Open data is the idea that scientific data should be freely available to all, without restrictions, in searchable online repositories. The open data movement is gaining momentum in the scientific community because of its promise to enable more frequent replication of studies and to accelerate the pace of research. But the advantages for science education are just as compelling.
Science students can benefit greatly from educational materials that expose them to real-world phenomena and data. Unlike learning from broad generalizations and pre-fabricated “cookbook” labs, examining and working with real data can increase interest and better prepare students for careers in science. As states begin to adopt the Next Generation Science Standards, which emphasize practices such as analyzing and interpreting data, and mathematical and computational thinking, developers of K–12 science curriculum materials are increasingly looking for ways to incorporate scientific data into their lessons and assessments.
However, barriers exist that prevent educators from effectively using much of the data that scientists produce. As a reader of PLOS blogs, you are likely familiar with the open access movement in scholarly publishing. But even access to journal articles, though valuable, is often not sufficient for educators’ purposes. Data in journal articles are usually in the form of a few graphs. These graphs are typically frozen in PDFs as part of a paper that conveys the authors’ interpretation of the results in the context of their particular study. And the data presentation choices were made with one audience in mind: experts in the field.
Using data as it is presented in papers is almost never pedagogically sound at the middle or high school level; much must be changed about the presentation. Jargon and acronyms might have to be removed from axis titles, individual data sets might need to be separated if they are layered into a single figure, or perhaps a section of the graph that describes phenomena outside the scope of the lesson and would have to be removed. Making these kinds of educationally necessary modifications—while maintaining scientific accuracy—often requires access to full original datasets.
Unfortunately, most scientific data is not archived and readily available online. Educators have to contact the study authors and see if they are willing and able to pass it along. Just as with journal articles, this “write to the author” stop-gap is wildly inefficient. Study authors often can’t or won’t respond to requests for original data for a variety of reasons. Sometimes they are simply out of town and not checking email. Sometimes they want to publish more papers and are afraid of getting scooped. And sometimes, especially with older studies, they actually can’t find their data.
In a 2002 survey of geneticists, of those who admitted to denying at least one request from a colleague for published data, the most commonly given reason was the “effort required to actually produce the information” (80 percent of respondents). As Todd Vision, a biologist at UNC and contributor to the Data Dryad open data repository, explained in BioScience:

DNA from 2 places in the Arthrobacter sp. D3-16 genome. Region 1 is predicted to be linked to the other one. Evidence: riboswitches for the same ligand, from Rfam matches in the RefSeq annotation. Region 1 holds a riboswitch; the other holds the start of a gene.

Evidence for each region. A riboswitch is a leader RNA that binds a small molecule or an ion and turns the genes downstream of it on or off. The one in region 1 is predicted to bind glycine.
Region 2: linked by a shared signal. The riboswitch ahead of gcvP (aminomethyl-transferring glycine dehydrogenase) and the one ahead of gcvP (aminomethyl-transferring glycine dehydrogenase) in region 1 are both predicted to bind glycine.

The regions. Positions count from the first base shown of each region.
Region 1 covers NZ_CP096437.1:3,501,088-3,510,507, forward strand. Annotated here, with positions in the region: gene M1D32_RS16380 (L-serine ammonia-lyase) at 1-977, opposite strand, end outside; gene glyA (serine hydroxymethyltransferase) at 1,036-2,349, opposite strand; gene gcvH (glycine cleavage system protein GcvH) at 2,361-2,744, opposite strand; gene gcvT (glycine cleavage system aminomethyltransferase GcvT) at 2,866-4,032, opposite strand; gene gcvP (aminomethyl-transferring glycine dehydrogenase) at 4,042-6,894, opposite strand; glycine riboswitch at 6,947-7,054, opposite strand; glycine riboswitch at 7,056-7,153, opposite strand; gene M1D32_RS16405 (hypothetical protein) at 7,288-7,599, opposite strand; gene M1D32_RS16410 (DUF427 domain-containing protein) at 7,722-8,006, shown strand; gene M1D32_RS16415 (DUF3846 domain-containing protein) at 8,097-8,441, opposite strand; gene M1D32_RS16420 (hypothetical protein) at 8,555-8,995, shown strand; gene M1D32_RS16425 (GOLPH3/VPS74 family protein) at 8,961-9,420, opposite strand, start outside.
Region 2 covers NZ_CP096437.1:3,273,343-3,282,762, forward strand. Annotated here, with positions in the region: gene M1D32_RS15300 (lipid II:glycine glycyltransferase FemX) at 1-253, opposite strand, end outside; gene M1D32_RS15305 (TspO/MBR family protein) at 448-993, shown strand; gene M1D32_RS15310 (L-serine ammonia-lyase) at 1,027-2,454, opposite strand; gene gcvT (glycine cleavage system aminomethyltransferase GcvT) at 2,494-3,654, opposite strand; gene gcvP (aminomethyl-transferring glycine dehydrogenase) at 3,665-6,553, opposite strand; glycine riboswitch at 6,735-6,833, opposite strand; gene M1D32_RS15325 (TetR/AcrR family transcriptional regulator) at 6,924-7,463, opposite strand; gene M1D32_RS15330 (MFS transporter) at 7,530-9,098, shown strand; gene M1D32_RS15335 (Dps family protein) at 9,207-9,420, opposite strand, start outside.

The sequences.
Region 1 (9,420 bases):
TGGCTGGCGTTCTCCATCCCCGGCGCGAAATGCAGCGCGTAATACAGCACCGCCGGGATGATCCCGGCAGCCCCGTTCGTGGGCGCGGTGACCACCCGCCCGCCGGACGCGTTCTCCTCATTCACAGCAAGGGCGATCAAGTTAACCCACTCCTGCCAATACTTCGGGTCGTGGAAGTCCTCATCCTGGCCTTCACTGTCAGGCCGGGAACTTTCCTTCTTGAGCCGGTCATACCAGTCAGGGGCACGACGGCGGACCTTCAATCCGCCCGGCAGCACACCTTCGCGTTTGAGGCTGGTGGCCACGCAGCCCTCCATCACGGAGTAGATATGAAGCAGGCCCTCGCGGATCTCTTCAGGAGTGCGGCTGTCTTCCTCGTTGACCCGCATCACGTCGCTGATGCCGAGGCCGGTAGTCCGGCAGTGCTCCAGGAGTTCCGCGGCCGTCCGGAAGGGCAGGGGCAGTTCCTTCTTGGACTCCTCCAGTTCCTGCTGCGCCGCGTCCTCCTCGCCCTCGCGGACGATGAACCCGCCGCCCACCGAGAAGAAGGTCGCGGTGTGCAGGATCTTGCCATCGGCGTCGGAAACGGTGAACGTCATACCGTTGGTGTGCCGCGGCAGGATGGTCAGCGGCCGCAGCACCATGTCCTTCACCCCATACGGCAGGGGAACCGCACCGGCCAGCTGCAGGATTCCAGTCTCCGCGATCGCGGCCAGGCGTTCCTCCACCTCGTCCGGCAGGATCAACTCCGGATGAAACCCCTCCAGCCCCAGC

Unarchived data files are often misplaced, corrupted, or the software in which they were produced becomes obsolete. Memories fade.
Science education materials developers need full access to the data in order to determine its pedagogical strengths and weaknesses. This process often involves investigating many different data sets until settling on the ones that will best address the learning goals for their particular project. Following up on hundreds of individual papers—with a dismal rate of return—isn’t feasible for a small education nonprofit or a lone teacher trying to innovate at a struggling school. This leaves vast amounts of potentially more educationally useful data untapped.
I talked to Sandra Porter, who I met at the last Science Online conference, about her experience with obtaining data for curriculum materials development. Sandra is the president of Digital World Biology, and one of her collaborative projects, Bio-ITEST, involved the development of bioinformatics curriculum materials for secondary students. In genetics and bioinformatics, which are inherently data-focused, data archiving requirements are more common and Sandra and her colleagues were able to take advantage of open data resources such as the National Center for Biotechnology Information (NCBI) and the Barcode of Life Data (BOLD) Systems. Yet even in these fields, access to raw data—the kind that practicing scientists would encounter in their careers—can be tricky to obtain. Sandra commented:
The raw data was useful for us because we needed to know what raw data looks like so we could work out analysis problems in advance. These types of data files are not likely to be available from many places since these raw data are usually processed and analyzed through many pipeline steps before they get submitted to a database.
There are many worthy reasons to support the open science movement, but the argument for science education holds its own among them. It has never been easier to bring real scientific data into classrooms, and the benefits to young scientists-in-training are clear. It would be a shame for all of that educational potential to languish on old hard drives.